– closed


The National Institute of Health Research (NIHR) Brain Injury MedTech Co-operative is pleased to launch the Seedcorn Funding Competition 2019. Applications are invited for funding for up to £10,000 to support the early development of novel technology-based solutions applicable to the brain injury pathway from prevention through to long term rehabilitation that includes Patient and Public Involvement. Awarded projects will kick off on 5th September 2019. 

The competition brief is available here: COMPETITION BRIEF

To register your interest and to receive an application form, please contact with the following details for the lead applicant:

– Full Name
– Role
– Organisation
– Title & Field of Study


The NIHR Brain Injury HTC Funding Competitions 2014-2015 and 2016-2017 have seed funded 38 national projects that address the unmet needs identified


The Brain Injury Medtech Co-operative engages annually in seedcorn funding competitions and mentoring of young innovators – open to the whole of the UK – through small grants subject to rigorous independent review by our network of experts.

Priority in seedcorn funding is given to projects in line with unmet needs and desired outcomes identified by Patient and Carer representatives, within an approach that ensures that novel ideas and technologies are identified at an early stage and economic value identified and captured.

Through these activities, the wider aims of the MIC with respect to the development of new medical devices, healthcare technologies and technically dependent interventions in brain injury are to:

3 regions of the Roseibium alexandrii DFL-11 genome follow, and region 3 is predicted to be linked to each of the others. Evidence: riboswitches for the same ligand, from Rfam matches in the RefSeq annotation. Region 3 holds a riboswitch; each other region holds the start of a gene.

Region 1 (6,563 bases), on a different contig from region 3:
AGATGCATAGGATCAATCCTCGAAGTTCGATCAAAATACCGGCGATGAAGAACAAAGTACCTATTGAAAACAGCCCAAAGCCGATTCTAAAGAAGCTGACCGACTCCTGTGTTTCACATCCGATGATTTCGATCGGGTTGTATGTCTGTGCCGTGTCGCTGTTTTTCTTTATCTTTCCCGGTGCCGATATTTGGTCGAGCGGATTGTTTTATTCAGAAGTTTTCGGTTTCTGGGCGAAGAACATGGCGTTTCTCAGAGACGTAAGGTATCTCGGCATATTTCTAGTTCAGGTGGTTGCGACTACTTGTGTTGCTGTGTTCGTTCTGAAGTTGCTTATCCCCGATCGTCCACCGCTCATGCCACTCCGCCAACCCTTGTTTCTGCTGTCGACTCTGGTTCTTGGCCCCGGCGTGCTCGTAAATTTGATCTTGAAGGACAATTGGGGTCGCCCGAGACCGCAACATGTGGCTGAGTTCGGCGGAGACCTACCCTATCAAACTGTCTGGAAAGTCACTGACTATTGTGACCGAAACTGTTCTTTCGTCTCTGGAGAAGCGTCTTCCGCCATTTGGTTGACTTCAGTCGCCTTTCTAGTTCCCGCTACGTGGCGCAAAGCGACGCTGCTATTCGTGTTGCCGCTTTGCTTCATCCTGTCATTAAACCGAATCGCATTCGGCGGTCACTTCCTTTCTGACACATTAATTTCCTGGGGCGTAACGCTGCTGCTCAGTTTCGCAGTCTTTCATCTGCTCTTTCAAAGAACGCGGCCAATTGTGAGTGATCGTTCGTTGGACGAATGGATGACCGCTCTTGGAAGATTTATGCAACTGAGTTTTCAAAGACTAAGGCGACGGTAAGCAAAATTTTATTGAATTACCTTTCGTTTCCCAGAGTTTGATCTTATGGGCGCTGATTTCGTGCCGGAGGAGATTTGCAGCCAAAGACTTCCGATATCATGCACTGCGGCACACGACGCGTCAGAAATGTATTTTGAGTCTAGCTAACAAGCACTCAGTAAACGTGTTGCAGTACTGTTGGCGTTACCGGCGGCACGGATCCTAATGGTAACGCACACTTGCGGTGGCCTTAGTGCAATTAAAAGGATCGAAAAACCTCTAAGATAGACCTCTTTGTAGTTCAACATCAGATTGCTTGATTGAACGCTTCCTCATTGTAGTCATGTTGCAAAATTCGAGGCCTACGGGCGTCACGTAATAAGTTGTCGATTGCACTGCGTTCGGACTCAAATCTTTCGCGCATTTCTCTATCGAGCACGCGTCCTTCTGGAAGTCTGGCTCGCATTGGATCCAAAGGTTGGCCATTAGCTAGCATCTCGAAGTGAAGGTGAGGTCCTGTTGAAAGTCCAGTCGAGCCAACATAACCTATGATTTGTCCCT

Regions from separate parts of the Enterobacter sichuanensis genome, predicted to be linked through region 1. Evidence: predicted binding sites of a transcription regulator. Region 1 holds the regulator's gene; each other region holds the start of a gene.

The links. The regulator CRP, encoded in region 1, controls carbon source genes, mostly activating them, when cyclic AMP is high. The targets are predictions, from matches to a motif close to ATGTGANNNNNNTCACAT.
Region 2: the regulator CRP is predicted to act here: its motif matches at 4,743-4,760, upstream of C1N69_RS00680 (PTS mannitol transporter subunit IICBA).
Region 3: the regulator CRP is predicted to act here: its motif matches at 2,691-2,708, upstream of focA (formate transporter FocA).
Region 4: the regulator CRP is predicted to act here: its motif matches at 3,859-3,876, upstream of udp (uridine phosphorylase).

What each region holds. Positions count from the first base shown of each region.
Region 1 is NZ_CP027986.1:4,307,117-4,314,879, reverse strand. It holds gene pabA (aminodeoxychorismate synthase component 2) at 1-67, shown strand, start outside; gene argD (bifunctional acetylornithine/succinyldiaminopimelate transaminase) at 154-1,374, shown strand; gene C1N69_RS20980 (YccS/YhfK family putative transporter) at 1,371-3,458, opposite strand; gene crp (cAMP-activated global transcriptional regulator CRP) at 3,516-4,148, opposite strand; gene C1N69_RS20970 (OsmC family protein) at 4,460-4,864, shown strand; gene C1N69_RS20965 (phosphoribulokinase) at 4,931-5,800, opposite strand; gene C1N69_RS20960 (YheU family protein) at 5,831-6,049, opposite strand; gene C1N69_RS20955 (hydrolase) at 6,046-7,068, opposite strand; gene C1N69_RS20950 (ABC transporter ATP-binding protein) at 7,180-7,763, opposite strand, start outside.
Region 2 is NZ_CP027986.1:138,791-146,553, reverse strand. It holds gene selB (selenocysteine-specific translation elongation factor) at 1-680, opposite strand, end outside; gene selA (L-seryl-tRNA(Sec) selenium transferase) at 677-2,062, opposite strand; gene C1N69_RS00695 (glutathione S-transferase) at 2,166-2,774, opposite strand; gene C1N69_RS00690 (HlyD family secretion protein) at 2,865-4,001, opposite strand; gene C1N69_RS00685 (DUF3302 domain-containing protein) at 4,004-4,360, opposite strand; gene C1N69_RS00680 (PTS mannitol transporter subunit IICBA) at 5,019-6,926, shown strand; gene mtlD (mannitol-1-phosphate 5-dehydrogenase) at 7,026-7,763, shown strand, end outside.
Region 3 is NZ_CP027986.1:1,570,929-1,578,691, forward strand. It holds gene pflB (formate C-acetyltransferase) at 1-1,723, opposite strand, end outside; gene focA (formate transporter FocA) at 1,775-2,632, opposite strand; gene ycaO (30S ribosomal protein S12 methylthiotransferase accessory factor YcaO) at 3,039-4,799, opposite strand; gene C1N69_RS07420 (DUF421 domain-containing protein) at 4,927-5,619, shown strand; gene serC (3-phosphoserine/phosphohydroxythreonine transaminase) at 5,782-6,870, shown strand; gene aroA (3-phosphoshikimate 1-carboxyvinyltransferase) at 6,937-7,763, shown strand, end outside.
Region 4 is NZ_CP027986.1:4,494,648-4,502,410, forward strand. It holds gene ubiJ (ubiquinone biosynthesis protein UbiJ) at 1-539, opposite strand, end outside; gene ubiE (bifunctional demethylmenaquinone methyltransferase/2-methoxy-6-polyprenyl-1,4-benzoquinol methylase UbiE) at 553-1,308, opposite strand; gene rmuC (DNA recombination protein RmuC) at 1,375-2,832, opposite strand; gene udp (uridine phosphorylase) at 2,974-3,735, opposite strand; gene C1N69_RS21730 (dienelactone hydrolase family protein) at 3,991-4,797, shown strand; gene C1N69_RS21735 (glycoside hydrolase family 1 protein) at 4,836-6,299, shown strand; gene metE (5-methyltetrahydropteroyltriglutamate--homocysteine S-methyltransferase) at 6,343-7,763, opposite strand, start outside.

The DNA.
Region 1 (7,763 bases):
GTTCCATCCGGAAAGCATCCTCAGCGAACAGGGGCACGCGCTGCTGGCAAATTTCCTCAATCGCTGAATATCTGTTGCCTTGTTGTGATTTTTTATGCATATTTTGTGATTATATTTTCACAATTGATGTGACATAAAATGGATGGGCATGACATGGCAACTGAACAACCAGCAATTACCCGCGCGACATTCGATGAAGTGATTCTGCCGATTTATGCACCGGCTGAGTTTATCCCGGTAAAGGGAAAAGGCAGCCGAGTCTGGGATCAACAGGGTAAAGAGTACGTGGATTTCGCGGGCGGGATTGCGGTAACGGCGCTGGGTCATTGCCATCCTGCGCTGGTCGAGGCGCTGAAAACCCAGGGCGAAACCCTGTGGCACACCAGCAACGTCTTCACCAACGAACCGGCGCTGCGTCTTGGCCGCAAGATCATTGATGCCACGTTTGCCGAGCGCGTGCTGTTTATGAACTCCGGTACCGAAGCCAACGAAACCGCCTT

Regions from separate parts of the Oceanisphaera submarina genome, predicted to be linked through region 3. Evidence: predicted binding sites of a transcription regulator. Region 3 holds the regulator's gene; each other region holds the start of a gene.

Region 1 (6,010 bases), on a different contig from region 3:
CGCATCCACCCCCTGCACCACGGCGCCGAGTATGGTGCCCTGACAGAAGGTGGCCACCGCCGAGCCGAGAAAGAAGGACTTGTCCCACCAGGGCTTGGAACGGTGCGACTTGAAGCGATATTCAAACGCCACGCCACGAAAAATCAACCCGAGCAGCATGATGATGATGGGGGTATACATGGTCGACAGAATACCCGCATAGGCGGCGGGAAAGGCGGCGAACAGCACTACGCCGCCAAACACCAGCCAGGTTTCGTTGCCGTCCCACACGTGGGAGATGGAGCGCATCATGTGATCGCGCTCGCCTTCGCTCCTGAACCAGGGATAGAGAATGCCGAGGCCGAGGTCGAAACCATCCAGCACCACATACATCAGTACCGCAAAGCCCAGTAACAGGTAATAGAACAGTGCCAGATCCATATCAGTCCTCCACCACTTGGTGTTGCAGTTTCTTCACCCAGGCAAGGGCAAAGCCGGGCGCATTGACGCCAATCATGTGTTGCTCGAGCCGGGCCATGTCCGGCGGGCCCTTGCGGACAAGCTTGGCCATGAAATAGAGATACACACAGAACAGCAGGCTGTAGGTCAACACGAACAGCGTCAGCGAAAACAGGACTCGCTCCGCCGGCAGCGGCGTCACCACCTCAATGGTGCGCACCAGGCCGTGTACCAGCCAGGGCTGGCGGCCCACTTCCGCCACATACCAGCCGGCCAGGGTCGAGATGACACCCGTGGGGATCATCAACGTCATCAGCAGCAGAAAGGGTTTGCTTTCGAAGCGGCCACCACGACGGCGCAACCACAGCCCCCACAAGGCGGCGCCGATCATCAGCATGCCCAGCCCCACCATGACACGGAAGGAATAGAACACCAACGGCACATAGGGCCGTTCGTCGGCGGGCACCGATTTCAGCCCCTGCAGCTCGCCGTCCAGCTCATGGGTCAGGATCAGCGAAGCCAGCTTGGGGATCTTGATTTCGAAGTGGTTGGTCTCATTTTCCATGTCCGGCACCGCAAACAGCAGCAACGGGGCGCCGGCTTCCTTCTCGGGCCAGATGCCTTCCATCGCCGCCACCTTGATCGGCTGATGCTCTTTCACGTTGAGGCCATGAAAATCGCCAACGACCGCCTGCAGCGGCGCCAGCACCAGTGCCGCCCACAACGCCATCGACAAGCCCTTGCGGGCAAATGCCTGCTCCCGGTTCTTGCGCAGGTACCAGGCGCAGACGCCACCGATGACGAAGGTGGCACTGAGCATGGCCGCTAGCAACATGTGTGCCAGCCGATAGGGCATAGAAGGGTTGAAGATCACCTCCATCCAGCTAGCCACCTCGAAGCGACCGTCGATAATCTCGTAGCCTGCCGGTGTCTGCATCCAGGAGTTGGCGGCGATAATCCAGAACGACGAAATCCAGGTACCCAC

• Provide a focus to catalyse NHS ‘pull’ into practice both nationally and internationally
  • Build UK capacity for developing and testing new concepts
  • Act as an international knowledge centre and advocate for the identification and development of new solutions.

In 2018 six projects were awarded from the Seedcorn Funding Competition:

  1. Investigating a portable patient-led virtual reality platform for assessment and rehabilitation of hemispatial neglect: a usability study, Dr Stephanie Rossit, University of East Anglia
  2. Wearable Neurotechnology for EEG based Awareness Detection, Communication and Technology Interaction in Prolonged Disorders of Consciousness, Prof Damien Coyle, Ulster University
  3. Mobile app for the delivery of cognitive behavioural therapy following concussion, Mr Aimun Jamjoom, University Edinburgh
  4. Evaluation of stroke patients’ user acceptance and functional responsiveness to vibratory stimulation by active insoles in standing and walking, Prof Valerie Pomeroy, University of East Anglia
  5. TOPS-Y: Adapting and piloting an online problem-solving intervention for young children with brain injury, Dr Anna Adlam, University of Exeter
  6. Selective brain temperature management after Traumatic Brain Injury – a preliminary study, Dr Andrea Lavinio, Cambridge University Hospitals NHS Foundation Trust